So one of my, I guess, more critical observations even of contemporary Caribbean film, which you can say is a lot more authentic. We're telling more quote unquote, authentic stories. The stories are more originating from the region and that kind of thing, which is great. But there's a lot of industry pandering, and I mean American style industry pandering, where, hey, if you wanna get this feature shot in the Caribbean, get a big American film star to be the main character and that's where you're gonna get it funded, and that's saying it's like, yeah, but we have really good actors here too who can be really good lead characters, lead men and women. We have excellent talent here as well. I don't want to have to do the usual thing where we in some way pander to the North, and that has always been the challenge from the get, from the jump in the Caribbean cinema is how we are positioned both economically and through a narrative sense, in relationship to the North America, the UK, europe. But then on the flip side, right Because of this early interest from the North, right, even though it was exoticized interest, they brought their cameras and their film crews and everything like that and we got some really interesting visuals captured of the region. We get a sort of a slice of life at. You know how we were. Even unintentionally, you'll capture our landscape, the community designs of the time. Music has always been a thing that has benefited a great deal from the film industry and vice versa. So, like a lot of those early films in like the 70s and 80s you know there's a lot of them were about music. You know, the harder they come dance all queen was a big one my faith, my faith. So they really sort of help preserve parts of our culture, right, even though we can know, with a modern, more contemporary and, I guess, more warp lens, look back at some of those films and say, well, you know, they were kind of promoting Shata culture and they were promoting the kind of ghettoization and kind of making women out to be, you know, overly sexualized objects and also promoting other careless things and stuff. But at the same time, you know, damn it, our culture was still, you know, time capsuled in a way, so we can just toss it all out. And then I also think about the fact that, like no, okay, the story is in our hand, right, the scripts, you know we are. We're producing more on our own. We have these great film festivals around the region. We have great associations that are being formed in different islands. Shout out to places like, I don't know, film, co-tnt or Jaftpro, jampro, jaftopropello programs. We have all these different organizations that are supporting Caribbean film. We literally just formed a new alliance called Kaftpro, just recently, just launched, and this is out of a group of us who attended the European film market or the FM Berlin this year, and we just sort of came around the table and realized, yo, we need to unite and we need to be able to, like, go after funding in a collective way and support each other as a unit, right? So there's all these different types of associations, I think farming known, and in the support that's now being created for Caribbean film, we have stuff to talk about, even if it's stuff to correct, which is correcting some of the miseducation of us as this remote place, redefining what it means to be exotic. You know, all these different things that we're correcting. We have content, we have something to kind of push off of, and that's what we need as artists you know, artists are always sort of responding to a stimulus of some kind, you know. So yeah, we have a weird relationship with the North, but it's still a part of who we are, in a kind of way.Speaker 1:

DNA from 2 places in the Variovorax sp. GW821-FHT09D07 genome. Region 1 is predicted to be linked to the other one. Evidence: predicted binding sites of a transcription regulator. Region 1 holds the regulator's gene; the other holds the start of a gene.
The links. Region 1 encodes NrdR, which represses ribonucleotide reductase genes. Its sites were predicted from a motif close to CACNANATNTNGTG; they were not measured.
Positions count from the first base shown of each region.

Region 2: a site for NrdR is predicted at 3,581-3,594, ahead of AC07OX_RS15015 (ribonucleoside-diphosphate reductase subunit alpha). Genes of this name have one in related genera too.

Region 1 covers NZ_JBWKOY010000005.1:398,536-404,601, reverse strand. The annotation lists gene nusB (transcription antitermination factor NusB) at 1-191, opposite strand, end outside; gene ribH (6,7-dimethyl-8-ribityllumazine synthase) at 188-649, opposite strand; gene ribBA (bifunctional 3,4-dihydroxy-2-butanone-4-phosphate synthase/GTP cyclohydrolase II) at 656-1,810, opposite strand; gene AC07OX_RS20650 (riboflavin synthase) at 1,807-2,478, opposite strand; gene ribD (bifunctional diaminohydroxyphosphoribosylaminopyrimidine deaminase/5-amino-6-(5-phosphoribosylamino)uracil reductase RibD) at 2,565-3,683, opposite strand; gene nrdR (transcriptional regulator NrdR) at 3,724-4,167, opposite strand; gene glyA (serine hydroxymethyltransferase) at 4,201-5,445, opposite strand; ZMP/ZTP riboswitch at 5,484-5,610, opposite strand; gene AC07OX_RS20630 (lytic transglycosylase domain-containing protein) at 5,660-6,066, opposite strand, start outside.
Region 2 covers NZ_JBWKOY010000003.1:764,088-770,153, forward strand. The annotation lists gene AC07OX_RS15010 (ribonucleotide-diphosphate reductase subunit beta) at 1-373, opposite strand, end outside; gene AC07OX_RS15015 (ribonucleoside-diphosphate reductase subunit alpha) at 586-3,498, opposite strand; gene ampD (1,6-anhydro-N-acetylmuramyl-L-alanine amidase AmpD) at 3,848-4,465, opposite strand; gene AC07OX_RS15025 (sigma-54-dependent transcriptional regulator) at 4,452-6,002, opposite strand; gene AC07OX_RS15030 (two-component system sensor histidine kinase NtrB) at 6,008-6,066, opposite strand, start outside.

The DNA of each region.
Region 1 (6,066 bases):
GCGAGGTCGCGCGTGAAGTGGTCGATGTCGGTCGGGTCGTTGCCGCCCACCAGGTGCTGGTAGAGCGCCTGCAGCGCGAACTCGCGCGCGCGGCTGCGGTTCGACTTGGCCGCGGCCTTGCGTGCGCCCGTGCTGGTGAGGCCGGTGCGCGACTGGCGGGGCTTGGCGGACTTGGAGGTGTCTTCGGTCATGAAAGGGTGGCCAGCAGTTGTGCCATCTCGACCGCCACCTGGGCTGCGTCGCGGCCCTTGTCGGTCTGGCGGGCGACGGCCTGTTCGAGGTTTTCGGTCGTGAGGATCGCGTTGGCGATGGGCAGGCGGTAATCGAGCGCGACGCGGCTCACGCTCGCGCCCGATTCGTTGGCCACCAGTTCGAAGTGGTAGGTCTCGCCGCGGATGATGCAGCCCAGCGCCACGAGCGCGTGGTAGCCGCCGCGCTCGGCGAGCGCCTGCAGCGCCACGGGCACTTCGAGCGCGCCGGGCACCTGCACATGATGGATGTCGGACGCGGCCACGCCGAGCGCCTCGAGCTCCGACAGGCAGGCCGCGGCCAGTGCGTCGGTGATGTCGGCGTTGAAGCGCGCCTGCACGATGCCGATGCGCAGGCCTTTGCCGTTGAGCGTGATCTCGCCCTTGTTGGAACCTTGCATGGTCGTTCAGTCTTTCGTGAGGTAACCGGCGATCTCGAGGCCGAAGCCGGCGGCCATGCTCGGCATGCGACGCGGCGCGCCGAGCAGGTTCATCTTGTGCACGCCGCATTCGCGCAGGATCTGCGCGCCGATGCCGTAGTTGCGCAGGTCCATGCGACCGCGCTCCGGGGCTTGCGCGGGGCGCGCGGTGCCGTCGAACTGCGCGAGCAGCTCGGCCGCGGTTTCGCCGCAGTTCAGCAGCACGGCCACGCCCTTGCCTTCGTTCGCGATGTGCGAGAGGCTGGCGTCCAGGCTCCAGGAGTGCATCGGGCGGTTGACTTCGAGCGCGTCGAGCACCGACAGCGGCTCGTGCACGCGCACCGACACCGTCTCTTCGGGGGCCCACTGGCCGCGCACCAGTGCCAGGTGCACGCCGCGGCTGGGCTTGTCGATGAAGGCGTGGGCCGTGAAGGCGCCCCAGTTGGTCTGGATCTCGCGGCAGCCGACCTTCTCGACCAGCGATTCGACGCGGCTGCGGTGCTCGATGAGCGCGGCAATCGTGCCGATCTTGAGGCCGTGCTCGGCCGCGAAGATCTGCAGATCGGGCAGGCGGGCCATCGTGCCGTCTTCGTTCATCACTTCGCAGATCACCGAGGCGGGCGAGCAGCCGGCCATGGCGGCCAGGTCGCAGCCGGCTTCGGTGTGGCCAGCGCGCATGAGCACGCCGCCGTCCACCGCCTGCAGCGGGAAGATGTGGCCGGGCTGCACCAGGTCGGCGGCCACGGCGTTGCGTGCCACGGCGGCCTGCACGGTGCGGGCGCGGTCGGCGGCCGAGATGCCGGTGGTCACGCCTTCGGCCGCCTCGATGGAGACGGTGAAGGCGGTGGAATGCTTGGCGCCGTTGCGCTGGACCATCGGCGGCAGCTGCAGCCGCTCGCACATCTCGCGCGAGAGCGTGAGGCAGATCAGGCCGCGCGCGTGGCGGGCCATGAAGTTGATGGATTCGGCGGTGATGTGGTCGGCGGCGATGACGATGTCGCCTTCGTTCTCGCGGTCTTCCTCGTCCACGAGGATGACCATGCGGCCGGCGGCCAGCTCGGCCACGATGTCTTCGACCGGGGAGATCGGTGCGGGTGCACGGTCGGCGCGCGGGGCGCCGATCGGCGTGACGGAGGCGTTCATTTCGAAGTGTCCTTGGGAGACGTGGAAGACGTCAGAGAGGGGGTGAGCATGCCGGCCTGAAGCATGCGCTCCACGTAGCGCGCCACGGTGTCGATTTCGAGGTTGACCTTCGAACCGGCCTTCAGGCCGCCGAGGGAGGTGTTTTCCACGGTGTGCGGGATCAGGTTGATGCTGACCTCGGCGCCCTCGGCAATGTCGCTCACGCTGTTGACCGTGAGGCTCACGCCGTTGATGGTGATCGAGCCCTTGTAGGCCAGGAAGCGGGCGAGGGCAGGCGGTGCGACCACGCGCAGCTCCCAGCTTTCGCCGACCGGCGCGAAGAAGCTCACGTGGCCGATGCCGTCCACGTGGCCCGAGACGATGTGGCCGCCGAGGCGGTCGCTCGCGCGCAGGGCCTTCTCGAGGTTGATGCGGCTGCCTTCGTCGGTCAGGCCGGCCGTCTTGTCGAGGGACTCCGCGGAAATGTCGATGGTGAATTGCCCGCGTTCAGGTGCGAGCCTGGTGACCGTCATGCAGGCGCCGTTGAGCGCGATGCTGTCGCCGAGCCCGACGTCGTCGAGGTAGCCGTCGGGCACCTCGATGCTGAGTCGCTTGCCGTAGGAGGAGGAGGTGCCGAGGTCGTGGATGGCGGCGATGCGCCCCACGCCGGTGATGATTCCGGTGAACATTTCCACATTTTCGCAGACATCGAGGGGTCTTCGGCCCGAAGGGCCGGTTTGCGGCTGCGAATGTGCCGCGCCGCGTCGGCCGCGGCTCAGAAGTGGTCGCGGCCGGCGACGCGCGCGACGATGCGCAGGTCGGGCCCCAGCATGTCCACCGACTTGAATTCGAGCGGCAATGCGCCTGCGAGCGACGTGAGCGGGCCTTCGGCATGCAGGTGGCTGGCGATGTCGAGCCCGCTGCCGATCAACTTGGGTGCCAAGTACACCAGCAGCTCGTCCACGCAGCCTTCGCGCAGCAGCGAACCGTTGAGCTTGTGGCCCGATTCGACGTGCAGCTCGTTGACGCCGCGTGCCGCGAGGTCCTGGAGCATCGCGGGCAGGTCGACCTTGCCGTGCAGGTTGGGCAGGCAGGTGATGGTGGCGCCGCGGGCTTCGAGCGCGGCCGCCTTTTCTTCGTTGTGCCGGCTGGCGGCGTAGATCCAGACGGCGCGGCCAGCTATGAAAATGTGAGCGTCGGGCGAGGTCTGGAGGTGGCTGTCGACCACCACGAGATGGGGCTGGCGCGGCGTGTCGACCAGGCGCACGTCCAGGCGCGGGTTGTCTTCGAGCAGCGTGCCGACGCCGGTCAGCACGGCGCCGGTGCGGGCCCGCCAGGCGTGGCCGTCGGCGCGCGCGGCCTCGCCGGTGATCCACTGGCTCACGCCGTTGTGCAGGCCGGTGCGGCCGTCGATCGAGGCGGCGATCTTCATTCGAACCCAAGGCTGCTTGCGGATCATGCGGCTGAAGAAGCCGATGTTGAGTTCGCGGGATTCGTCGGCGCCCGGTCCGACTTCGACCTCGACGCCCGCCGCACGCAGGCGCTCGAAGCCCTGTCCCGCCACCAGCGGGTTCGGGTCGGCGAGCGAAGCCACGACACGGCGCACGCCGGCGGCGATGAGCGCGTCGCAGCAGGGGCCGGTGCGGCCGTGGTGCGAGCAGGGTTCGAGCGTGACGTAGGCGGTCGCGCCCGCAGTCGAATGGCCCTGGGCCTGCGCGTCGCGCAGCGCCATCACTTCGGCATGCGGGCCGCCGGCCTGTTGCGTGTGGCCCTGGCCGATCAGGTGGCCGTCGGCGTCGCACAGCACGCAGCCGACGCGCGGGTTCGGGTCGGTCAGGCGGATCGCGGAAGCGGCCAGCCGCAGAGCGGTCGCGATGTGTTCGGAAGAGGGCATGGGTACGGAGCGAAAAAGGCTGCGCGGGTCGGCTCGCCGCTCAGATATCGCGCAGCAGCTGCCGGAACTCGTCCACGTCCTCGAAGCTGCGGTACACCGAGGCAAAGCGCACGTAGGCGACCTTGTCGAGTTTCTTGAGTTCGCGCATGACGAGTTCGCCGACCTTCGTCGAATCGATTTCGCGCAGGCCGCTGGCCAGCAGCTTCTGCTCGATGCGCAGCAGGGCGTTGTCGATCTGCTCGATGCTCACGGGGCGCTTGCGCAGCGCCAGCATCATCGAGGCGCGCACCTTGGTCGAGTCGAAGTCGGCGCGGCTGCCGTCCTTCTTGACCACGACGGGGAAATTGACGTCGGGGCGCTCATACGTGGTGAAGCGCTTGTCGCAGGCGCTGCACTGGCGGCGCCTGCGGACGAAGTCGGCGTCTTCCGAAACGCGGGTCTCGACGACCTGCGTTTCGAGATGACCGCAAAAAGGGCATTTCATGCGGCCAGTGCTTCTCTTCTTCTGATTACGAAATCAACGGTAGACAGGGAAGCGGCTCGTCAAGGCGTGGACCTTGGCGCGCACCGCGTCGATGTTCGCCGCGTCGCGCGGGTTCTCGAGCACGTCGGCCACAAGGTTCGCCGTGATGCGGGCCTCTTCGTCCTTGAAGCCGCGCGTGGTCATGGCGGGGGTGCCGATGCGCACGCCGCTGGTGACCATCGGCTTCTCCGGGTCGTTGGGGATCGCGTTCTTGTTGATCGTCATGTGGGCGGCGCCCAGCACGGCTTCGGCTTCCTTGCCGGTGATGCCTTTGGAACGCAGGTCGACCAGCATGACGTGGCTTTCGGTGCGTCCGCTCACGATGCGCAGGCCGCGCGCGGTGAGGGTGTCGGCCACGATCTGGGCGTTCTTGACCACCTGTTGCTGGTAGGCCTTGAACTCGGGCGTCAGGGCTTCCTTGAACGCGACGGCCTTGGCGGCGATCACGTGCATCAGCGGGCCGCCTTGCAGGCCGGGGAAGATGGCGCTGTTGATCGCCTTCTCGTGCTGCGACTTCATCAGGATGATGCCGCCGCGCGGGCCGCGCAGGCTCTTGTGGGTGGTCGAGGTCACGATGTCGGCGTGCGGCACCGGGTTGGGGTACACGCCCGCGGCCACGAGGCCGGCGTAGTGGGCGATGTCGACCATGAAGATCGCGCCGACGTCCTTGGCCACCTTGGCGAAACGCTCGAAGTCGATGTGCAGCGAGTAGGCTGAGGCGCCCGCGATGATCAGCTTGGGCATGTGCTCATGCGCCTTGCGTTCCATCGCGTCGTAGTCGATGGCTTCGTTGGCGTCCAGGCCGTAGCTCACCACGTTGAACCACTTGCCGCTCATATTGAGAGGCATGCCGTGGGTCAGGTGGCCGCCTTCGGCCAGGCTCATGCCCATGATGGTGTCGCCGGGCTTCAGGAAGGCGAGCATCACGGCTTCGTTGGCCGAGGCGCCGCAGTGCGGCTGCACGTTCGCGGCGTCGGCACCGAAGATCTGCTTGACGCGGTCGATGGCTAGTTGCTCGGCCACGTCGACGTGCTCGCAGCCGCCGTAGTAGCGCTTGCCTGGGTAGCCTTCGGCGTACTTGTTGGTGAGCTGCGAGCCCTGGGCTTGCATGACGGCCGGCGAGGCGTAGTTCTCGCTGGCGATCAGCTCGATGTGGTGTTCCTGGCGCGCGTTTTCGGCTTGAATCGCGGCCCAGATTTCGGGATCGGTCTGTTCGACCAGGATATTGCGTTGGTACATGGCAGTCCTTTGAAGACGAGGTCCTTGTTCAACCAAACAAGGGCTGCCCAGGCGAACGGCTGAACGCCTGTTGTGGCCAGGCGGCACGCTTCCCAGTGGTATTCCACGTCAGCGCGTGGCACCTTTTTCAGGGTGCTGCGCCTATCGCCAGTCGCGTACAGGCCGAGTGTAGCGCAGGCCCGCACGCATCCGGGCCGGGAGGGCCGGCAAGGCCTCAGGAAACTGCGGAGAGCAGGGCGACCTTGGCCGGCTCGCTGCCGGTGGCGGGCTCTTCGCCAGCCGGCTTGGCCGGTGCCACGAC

So yeah, that makes complete sense to me, especially when we considered the fact that, like there were three James Bond's shot in Jamaica, right. So you have Dr. No, you have Live and Let Die. Those are 1962 and 1973, respectively, and no Time to Die, which is in 2021. There's a whole big thing around James Bond and Ian. Fleming in Jamaica, james Bond Beach, et cetera. Even I was really surprised to learn that that tail end piece if anybody's seen Shawshank Redemption, the very end piece when they're like off on the beach was shot in the US Virgin Islands. So, as you're saying, right, there are all these connections that continue to happen, especially as I you know, as we've talked about several times on the podcast with movement and migrations of our people. There is that push and pull in a sense. But I definitely do want to hail, as you were talking, some of the movies like the Heart of they Come. Right, there are definite ones that, as we're seeing in our sort of post emancipation period, right, primarily I'm thinking the 70s here there is this moment where that, I think, for me sort of is the pinnacle of films of our generation, right, as you were saying, us branding films for ourselves, describing what it is to be like, that connection to music and culture. So you have the Heart of they Come, you have BIM, there are several, I mean, the list can go on and on right, how critical do you think that period was in establishing Caribbean filmmaking, particularly for some of the parts of the Anglophone region? There are parts of, like you know, cuba in particular had a little bit of an earlier start to some of the other islands. But that 70s period, how do you think it sort of impacted the trajectory moving forward?Speaker 2: